Thursday, April 14, 2011

Trail Blazing

On April 2nd I had my first round with trail rerouting in Van Cortlandt Park, the Bronx, New York, North America, Earth. Trails require such micro to macro thinking (thank you Google).

The group was a handful of middle-aged men and women(40-55, and that includes me) and a group of extremely well-mannered and thoughtful teens. 

Many of the teens were out planting new shrubs and trees along the trails.

We hiked to the location (me with full wheelbarrow -oof), a descending trail on a highway overpass embankment. The embankment trail is rutting and washing out in heavy rains. 

Christina and Tom, of the Friends of Van Cortlandt Park, laid out the new route.

I tackled a water hole (my take -careless drainage from the adjacent golf course), letting it flow down to the right of the re-routed trail. 

This is the upper portion of the embankment trail. The stone crew will be here over the coming weeks to begin making a stone staircase. I got to make my first stone check dams. At first glance, it seemed there wasn't much to do, but then after 4 hours, it appeared we had done a lot.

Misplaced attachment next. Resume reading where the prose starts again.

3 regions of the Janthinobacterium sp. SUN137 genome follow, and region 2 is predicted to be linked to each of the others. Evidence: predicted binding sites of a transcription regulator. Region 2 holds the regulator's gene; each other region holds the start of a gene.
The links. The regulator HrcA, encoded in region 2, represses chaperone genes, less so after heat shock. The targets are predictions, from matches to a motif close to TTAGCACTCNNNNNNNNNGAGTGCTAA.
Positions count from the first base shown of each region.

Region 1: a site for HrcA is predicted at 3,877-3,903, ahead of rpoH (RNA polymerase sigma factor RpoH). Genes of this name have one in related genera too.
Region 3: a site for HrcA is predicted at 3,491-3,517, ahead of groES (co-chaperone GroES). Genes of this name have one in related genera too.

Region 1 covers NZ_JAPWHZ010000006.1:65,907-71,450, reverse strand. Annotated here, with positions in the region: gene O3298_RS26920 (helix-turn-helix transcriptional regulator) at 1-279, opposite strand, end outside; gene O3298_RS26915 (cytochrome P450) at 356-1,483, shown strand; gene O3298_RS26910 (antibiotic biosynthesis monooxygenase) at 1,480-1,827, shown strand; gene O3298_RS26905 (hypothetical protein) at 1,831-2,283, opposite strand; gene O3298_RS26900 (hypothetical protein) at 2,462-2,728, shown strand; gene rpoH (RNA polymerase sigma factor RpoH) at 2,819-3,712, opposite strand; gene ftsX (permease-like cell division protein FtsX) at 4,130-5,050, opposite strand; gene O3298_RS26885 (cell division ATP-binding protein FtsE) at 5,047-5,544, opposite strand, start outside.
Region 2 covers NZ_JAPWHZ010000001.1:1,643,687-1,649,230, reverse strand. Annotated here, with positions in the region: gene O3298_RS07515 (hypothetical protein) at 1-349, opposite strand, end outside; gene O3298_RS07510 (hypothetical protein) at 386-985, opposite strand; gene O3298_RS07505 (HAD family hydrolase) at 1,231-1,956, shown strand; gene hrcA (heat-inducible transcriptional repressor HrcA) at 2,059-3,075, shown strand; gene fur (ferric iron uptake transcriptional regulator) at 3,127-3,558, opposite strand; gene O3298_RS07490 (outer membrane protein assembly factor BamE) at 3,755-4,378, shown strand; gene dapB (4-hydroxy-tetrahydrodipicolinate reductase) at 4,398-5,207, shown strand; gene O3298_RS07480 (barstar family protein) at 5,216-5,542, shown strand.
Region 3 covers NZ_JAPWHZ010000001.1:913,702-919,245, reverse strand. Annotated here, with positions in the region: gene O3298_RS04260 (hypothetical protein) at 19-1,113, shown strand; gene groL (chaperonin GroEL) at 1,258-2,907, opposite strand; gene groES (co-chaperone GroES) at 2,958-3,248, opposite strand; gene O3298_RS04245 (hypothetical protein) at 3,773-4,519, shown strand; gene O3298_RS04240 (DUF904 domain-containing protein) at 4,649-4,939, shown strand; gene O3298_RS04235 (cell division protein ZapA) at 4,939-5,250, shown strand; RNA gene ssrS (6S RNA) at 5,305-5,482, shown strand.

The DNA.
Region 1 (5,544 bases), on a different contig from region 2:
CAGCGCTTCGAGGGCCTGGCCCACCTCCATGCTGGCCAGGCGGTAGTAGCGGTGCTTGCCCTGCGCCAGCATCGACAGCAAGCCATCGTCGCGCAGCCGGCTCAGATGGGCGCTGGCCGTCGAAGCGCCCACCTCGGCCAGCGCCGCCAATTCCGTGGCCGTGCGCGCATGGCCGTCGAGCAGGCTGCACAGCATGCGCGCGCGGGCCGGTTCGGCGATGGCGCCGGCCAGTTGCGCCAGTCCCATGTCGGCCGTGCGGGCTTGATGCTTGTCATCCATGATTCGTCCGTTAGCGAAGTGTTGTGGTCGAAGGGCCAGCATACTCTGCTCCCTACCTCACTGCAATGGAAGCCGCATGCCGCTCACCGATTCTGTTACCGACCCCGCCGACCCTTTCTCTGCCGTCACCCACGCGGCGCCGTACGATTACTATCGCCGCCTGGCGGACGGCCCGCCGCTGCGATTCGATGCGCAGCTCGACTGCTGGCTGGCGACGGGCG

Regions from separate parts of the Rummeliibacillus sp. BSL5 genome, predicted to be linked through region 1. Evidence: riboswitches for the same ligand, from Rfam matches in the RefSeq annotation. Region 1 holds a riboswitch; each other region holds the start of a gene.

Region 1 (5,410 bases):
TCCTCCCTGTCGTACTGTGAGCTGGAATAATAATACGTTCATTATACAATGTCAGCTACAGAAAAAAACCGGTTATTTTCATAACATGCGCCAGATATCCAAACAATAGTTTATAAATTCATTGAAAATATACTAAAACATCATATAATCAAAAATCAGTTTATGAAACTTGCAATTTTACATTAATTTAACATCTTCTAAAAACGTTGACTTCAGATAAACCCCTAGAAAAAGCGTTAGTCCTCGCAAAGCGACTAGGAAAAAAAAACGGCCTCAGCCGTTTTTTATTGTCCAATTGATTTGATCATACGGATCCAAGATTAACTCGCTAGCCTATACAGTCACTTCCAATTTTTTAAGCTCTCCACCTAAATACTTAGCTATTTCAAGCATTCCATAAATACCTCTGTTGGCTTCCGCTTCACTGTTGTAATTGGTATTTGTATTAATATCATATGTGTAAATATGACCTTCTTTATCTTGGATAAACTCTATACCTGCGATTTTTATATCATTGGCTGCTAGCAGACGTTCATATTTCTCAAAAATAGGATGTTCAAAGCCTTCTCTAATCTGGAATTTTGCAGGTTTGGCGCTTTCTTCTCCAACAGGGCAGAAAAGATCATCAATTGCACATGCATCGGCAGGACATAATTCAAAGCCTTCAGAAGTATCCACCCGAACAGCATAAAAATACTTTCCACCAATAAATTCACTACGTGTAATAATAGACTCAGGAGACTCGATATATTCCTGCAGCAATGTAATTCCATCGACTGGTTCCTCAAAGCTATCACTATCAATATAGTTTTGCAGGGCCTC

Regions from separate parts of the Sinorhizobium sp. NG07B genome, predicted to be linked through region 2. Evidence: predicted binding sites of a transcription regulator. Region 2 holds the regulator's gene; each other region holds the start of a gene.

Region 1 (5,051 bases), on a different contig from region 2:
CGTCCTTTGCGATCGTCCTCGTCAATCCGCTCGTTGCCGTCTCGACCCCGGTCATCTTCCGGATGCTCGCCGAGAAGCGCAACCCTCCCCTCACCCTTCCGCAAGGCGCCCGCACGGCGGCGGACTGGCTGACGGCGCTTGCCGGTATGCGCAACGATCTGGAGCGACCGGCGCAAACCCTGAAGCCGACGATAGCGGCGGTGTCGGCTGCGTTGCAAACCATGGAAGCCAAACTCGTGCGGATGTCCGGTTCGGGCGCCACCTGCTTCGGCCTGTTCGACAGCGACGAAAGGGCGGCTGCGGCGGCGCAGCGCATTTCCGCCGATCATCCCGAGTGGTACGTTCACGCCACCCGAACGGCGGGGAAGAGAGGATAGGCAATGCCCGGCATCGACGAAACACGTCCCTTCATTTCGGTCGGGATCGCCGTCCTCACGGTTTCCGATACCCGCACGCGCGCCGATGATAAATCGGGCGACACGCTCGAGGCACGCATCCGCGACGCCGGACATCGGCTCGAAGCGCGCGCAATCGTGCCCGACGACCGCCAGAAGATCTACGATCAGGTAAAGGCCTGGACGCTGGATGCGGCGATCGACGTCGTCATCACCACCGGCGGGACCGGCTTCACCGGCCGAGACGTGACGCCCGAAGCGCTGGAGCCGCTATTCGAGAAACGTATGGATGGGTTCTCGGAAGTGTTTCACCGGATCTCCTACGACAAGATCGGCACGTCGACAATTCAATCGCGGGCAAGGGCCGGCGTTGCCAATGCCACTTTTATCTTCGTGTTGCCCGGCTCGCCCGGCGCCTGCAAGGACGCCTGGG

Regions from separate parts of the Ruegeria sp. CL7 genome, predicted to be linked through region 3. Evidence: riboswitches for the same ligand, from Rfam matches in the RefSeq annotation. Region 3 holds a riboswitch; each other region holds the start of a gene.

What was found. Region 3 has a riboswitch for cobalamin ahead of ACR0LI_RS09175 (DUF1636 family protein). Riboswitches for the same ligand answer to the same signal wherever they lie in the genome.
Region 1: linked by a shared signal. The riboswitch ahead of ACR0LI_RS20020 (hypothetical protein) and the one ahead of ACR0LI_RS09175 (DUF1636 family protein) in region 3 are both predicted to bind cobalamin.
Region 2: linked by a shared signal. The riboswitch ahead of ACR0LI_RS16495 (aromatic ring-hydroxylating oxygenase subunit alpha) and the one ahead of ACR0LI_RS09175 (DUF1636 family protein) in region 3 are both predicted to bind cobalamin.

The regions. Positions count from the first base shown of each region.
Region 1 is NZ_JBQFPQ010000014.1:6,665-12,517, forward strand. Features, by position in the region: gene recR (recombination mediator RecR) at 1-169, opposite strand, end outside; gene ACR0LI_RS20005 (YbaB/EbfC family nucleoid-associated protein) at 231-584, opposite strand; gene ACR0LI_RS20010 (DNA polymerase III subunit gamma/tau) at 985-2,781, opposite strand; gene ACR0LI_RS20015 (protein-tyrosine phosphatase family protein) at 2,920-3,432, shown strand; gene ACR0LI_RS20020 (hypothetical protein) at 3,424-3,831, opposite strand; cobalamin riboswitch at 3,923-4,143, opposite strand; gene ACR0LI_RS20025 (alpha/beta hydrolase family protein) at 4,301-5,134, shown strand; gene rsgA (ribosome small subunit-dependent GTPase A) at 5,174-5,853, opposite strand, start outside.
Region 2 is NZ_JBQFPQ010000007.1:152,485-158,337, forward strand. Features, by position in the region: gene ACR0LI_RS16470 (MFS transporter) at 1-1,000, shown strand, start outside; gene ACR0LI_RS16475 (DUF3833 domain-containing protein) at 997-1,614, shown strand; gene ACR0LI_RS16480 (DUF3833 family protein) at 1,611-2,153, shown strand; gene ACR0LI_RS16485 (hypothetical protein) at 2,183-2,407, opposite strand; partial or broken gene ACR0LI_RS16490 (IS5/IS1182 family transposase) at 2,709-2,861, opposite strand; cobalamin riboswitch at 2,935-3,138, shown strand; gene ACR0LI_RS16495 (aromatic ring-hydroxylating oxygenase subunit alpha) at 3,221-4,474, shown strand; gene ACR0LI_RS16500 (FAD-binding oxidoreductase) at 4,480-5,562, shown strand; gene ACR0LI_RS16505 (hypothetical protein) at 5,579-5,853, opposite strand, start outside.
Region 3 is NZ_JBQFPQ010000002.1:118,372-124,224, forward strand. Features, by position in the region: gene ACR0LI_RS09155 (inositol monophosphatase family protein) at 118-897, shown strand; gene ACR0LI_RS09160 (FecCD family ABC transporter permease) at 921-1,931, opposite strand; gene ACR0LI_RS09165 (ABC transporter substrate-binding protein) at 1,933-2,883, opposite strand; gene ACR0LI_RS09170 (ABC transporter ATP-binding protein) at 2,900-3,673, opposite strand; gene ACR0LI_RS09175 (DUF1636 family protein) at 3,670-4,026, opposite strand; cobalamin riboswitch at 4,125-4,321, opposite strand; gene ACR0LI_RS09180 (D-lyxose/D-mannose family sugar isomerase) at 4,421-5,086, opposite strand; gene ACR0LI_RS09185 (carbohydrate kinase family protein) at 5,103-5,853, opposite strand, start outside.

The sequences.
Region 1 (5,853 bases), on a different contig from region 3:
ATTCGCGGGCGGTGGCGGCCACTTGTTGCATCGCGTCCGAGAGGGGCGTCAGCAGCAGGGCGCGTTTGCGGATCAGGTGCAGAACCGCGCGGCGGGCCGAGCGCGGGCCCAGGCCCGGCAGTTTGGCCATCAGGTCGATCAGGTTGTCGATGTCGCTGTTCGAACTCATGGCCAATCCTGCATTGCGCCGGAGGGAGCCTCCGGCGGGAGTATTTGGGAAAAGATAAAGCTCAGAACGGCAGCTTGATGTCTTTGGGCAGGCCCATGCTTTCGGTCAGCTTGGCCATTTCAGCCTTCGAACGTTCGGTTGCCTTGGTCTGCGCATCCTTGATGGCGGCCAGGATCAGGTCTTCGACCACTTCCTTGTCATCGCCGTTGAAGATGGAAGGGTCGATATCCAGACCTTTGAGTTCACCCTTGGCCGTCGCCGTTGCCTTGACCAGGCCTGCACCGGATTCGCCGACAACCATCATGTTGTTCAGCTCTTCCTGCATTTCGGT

The soil level raised, another stone check dam in place, and a drainage trench dug to channel water off to the right of the trail. Plants planted alongside the trail too.

I had to keep my gardener-self somewhat in check. Otherwise, I would have been asking why we are planting such large-growing, sun-loving shrubs under a mature pine. In many ways the group was simply planting only to redirect traffic, not to encourage growth of those plants. But I had to let it go, it's not a garden, it's a weedy woods on a highway embankment. Yet, I have vowed to myself that if I am going to participate, I may as well be the expert on natives and weeds in urban habitats so that I can help decide which plants pulled should be replanted or tossed. It seems to me that knowledge would be quite useful on metro trails projects.

After we finished up on the embankment, we headed up top where another group was removing an old rusty guard rail. Next meeting, on May 7th, we'll be working with the stone crew on the steps, and then clearing brush for a reroute on the upper portion of the trail. Not a big fan of the brush clearing in this bramble-filled roadside location. I'll bring a machete.

I spotted a dead bird of prey while we were working.

A ranger came by to take the carcass away for testing.

She identified it as a red-tail hawk.


  1. gnarly feet on that hawk..still kind of beautiful even in it's demise and start of decay though..

  2. Last one looks like a phoenix to me.


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